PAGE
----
Jessica's Reviews > Prague Fatale

Prague Fatale by Philip Kerr
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Mar 20, 12

really liked it
bookshelves: historical-fiction, mystery
Recommended to Jessica by: I received it in a Goodreads giveaway.
Recommended for: Sherlock Holmes fans, or fans of historical fiction set in World War II
Read from March 14 to 18, 2012 — I own a copy , read count: 1

I want to begin by thanking the publisher, Marian Wood Books (G.P. Putnam's Sons), from whom I received a free copy of the uncorrected proof via a Goodreads First Reads giveaway.

Since mysteries are not my typical modus operandi, I wasn't sure what to expect when I first picked up this novel. From the back cover, I deduced (in true detective fashion), that there had been seven previous Bernie Gunther novels. This either meant that I was in for a very compelling story, or a chain of pulp mystery novels that I would love about as much as I love my mother's collection of best-selling science fiction space operas (which is to say, not at all).

Despite my aforementioned reservations though, the hook still sounded interesting, and anyway, I felt I was under obligation to read and give my most honest review since the publisher had been so generous as to send me a free advanced copy. I started the novel on Wednesday, and figured I'd make my way through it over the next two weeks while our school was out on spring vacation - somewhere between lesson planning and wedding planning, I was sure to find the time.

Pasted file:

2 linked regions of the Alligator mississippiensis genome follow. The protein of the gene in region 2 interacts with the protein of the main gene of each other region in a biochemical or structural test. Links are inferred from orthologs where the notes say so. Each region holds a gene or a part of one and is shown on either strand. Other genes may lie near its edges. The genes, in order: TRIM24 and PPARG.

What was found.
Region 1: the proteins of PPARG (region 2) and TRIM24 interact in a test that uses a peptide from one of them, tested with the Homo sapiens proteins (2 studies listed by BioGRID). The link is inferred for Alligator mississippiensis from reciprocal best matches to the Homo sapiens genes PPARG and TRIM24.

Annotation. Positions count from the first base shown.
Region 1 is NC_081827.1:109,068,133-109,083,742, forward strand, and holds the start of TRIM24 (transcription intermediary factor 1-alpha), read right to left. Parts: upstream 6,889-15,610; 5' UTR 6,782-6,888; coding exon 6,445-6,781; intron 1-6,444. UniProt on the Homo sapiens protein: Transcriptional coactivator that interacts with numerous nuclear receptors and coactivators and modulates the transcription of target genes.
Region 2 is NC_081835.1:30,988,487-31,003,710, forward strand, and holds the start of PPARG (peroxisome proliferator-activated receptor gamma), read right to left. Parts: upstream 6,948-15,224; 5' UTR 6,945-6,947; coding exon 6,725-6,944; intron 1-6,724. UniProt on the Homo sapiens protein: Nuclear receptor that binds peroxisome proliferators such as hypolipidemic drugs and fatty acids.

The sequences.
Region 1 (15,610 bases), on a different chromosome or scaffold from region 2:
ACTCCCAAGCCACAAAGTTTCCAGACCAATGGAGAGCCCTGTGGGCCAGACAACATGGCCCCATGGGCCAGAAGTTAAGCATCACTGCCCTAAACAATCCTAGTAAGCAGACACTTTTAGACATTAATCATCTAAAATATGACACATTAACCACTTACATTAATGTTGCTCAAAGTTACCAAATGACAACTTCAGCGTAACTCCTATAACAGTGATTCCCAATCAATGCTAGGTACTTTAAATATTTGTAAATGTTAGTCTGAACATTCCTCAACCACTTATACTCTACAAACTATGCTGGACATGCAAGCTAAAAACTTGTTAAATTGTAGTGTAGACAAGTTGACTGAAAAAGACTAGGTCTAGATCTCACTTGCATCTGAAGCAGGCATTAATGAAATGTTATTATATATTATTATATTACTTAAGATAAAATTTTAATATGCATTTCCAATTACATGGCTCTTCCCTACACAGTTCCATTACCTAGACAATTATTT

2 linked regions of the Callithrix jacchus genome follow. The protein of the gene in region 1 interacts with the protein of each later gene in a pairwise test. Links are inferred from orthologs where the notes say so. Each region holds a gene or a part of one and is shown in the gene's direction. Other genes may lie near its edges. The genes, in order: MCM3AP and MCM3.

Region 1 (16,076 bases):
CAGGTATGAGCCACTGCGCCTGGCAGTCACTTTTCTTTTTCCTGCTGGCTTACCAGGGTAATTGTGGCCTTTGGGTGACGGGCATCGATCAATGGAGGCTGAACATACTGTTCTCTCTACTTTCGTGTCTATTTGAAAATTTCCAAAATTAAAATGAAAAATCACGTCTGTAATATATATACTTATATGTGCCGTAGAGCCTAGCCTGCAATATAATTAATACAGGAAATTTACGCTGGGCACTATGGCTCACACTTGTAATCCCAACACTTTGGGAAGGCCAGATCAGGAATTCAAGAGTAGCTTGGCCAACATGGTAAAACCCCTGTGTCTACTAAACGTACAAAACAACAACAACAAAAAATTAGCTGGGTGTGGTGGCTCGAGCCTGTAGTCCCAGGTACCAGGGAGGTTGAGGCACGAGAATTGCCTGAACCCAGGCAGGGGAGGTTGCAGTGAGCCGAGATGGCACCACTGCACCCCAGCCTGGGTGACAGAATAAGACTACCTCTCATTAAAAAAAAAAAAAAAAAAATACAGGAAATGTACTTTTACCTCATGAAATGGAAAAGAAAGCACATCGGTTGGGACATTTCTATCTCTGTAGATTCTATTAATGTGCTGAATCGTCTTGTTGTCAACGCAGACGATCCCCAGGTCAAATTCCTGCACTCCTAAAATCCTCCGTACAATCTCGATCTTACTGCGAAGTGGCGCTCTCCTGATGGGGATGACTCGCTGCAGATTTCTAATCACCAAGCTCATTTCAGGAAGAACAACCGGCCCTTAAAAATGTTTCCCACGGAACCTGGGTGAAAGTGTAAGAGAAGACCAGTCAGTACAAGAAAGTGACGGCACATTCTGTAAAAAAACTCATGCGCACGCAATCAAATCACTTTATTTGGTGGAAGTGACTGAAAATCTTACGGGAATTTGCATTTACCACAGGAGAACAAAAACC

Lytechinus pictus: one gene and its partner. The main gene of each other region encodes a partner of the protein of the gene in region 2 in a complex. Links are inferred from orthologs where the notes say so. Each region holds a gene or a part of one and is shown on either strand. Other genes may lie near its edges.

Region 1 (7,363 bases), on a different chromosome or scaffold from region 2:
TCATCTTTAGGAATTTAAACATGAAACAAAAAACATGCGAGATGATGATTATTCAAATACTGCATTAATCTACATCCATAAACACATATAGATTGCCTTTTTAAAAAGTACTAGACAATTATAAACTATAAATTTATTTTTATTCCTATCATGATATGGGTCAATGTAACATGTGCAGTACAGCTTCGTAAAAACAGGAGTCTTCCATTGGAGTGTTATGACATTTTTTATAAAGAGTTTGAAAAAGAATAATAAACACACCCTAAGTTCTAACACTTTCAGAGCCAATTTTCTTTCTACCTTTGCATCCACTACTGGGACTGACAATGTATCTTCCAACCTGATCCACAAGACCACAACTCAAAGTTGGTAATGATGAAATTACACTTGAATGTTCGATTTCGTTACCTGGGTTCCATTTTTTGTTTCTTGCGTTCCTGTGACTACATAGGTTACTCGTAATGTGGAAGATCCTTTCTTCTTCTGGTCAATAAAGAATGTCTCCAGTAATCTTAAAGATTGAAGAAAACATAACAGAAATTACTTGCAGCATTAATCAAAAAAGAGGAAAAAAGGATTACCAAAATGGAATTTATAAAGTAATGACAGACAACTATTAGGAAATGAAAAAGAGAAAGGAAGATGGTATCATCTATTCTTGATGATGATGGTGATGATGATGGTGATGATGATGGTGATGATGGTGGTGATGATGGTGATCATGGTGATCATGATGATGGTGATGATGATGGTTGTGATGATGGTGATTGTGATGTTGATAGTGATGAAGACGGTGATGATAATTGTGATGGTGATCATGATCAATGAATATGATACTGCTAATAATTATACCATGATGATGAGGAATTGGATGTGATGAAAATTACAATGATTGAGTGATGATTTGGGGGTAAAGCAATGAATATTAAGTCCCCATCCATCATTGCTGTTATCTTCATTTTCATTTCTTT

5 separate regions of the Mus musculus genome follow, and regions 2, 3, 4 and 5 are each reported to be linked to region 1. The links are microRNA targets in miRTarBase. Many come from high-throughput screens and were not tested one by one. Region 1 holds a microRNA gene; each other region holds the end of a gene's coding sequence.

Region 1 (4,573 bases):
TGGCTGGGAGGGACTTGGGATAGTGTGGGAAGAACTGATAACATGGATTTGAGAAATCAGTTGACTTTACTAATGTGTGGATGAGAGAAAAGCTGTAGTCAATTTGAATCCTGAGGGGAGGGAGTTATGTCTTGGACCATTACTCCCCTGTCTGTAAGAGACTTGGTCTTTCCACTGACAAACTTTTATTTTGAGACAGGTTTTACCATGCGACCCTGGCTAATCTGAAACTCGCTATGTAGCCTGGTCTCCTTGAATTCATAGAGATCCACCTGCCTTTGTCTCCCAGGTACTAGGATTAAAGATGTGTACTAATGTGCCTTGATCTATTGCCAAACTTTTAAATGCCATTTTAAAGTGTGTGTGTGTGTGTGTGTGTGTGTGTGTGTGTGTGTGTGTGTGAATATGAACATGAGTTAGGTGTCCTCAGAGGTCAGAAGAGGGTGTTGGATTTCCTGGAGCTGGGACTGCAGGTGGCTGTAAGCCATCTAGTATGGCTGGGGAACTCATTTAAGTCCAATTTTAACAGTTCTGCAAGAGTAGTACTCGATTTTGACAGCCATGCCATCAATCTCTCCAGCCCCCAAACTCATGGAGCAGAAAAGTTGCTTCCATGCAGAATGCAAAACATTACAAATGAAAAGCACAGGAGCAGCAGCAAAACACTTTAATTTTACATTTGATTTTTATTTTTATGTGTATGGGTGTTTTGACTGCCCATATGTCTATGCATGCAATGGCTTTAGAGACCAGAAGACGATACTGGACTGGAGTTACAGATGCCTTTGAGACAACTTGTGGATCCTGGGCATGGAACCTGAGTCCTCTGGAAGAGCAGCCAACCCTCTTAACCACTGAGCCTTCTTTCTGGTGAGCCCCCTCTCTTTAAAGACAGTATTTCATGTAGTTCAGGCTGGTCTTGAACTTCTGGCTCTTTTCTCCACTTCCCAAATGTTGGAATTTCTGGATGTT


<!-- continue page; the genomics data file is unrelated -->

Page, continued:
It is now Sunday, and though the laundry may want for washing, and the clean dishes may still linger in the washer from Friday (at least they're clean), Bernie Gunther's latest case is all wrapped up.

When I first started reading Prague Fatale, I likened Bernie Gunther to Dick Tracy set in Nazi Germany. I meant it as a compliment at the time, but as it turns out, I didn't give him enough credit. Despite his reckless wit and borderline suicidal courage, his brilliant problem solving and attention to detail are more reminiscent of Sherlock Holmes than Dick Tracy.

Except that I am not truly a Sherlock Holmes fan. While I can appreciate Holmes' brilliant crime solving, I always feel a bit like Watson when reading Doyle - that is to say, patronized. After all, the solution is quite elementary when you come around to it.

Bernie Gunther, on the other hand, is a character I can truly get behind. Both courageous and cowardly at turns, I can never quite decide if I'm supposed to love him for his hatred of the Nazi regime, or hate him because he is ultimately willing to do nothing of value to oppose it. Somehow, while detracting nothing from the plot of the novel, Philip Kerr leaves me wondering, if I had lived under the Nazi regime, would I have been a Bernie, an Arianne, or something all together more worthless than either of them?

This is a novel worth reading, and a character worth knowing.
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Reading Progress

03/14/2012 page 48
12.0% "I have to admit, this is not what I normally read, but so far it's been good. I haven't read any of the previous Bernie Gunther novels, but it's a little bit like Dick Tracy set in Nazi Germany."
03/17/2012 page 262
63.0% "Woohoo spring break! Time for some serious reading."

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